That Birmingham Trial and the Second Reconstruction: Power, not Justice
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Is Thomas Blanton, convicted last week of first-degree murder in the infamous Birmingham church bombing of 1963, really guilty? Who knows? So politicized have trials involving racial issues become in this country—the murder trial of O.J. Simpson is the archetype—that jury verdicts mean almost nothing today. In the Blanton case, even the chief prosecutor, U.S. attorney Doug Jones, admitted that "this was not an overwhelming case."

Tried 37 years after the crime, before a jury that contained not a single white male and from which the prosecutors carefully excluded as many whites as possible, Blanton was never once connected to the actual crime. Usually in murder trials the prosecutors try to show such a connection—two or more witnesses, fingerprints, DNA, a confession, something that, beyond a reasonable doubt, will convince the jurors that the defendant is guilty. In the Blanton trial there was none of the above.

No witness placed Blanton at the scene of the bombing on Sept. 15, 1963. No witness or other evidence showed that he made or placed the bomb. Instead, an old girl friend testified that Blanton had boasted to her of the blacks he planned to kill, and a barely audible FBI tape recording had Blanton saying they'd never catch him "when I bomb my next church." Nobody doubts that Blanton, a Ku Klux Klan member, hated black people, that he bragged of hating them and bragged also about killing them and wanting to kill them. But no one claimed either that he ever admitted bombing this particular church or actually killing anybody. In short, it appears that Thomas Blanton was convicted of murder mainly because of what he thinks and says.

Blanton's defense lawyer argued in his summation that "the case is somehow linked with the image of this city," and no doubt the New South's obsessive rejection of its past played a role. So did the zealotry of the Clinton administration, which planned to bring the case to trial, and, not least, so did the racial resentment that drives many blacks to grind the entire past of the white South into the dirt.

"Somehow," intoned Shelley Stewart, a black Birmingham talk show host told The Washington Post last week, (April 29, 2001; Page A03), "African Americans here have been persuaded—in my view out of fear—that you get along with white people by forgetting. You must forget slavery, you must forget sitting at the back of the bus, you must forget segregation, you must forget the Sixteenth Street Church bombing—and when you forget all that, then we'll get along."

Disregarding Mr. Stewart's paranoid invocation of "fear," what else do he and his fellow black zealots demand of white Southerners but that they forget their own heritage by removing Confederate flags, statues, plaques and songs simply because they are "offensive" to blacks? In the South today, as in most of the rest of the nation, it is whites, not blacks, who are forced to forget, deny, distort, and denounce their own past and to celebrate the mythologized past of others. And it is whites, not blacks, who do so out of fear.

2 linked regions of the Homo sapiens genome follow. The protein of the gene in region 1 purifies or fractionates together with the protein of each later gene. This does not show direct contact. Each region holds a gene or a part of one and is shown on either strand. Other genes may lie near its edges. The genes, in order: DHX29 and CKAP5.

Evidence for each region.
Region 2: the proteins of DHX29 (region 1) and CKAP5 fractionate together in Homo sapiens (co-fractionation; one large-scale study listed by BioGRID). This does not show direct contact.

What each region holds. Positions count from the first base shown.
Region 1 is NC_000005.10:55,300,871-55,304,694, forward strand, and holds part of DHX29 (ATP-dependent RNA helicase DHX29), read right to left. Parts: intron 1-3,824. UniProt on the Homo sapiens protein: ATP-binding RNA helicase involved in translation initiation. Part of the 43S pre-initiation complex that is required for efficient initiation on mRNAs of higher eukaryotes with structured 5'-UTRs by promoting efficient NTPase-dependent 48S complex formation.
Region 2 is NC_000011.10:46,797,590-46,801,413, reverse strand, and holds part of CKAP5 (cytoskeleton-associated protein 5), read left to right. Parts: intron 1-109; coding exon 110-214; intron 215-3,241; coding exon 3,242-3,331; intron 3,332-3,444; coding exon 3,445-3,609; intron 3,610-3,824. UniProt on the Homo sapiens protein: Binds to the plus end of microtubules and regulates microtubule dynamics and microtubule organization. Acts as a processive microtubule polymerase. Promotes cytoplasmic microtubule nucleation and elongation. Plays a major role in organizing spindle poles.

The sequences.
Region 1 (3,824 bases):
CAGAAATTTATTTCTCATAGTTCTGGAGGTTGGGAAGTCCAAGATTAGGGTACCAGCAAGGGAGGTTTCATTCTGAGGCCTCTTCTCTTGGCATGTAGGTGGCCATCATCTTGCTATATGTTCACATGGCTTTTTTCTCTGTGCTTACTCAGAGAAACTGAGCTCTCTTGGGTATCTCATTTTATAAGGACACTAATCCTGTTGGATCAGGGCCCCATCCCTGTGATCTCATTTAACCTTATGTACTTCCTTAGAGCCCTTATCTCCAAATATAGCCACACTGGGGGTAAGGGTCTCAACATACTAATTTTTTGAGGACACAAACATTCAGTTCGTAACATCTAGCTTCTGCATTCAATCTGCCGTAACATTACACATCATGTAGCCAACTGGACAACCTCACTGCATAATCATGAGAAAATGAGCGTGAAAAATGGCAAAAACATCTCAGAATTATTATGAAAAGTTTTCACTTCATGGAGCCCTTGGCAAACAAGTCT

Whoever bombed the Sixteenth Street Church committed an atrocity. He or they knew the church would be filled and intended that men, women and children die. But if the bombing was an act of homicidal brutality, it was also an act of war, an act of resistance to the concerted onslaught against the white South launched by the civil rights movement, the federal government (including the White House, the Justice Department, the FBI and the federal judiciary), the organized left, the mainstream churches, universities, and the national media. You don't have to be Thomas Blanton or a Ku Kluxer to believe that the South had as much moral and legal right to preserve its way of life as any other society and culture, and if it did have that right, then it had the right to resist the war that the powers of the earth were waging against it.

The problem with that resistance was that only people like Thomas Blanton were very serious about it. Then as now, most white business and political leaders sought a quick and easy settlement, so their profits wouldn't be hurt or their careers disrupted. Only characters like Blanton, who seldom saw profits and had no careers, fought back, and they fought the only way and for the only reasons they could imagine.

What the Blanton trial shows is not that justice has finally triumphed in the South but that the South lost the war that some white Southerners tried to fight. The trial and its outcome are important symbols of who won and who lost the war and the power that war determines, but let no one imagine that they represent justice.


May 08, 2001

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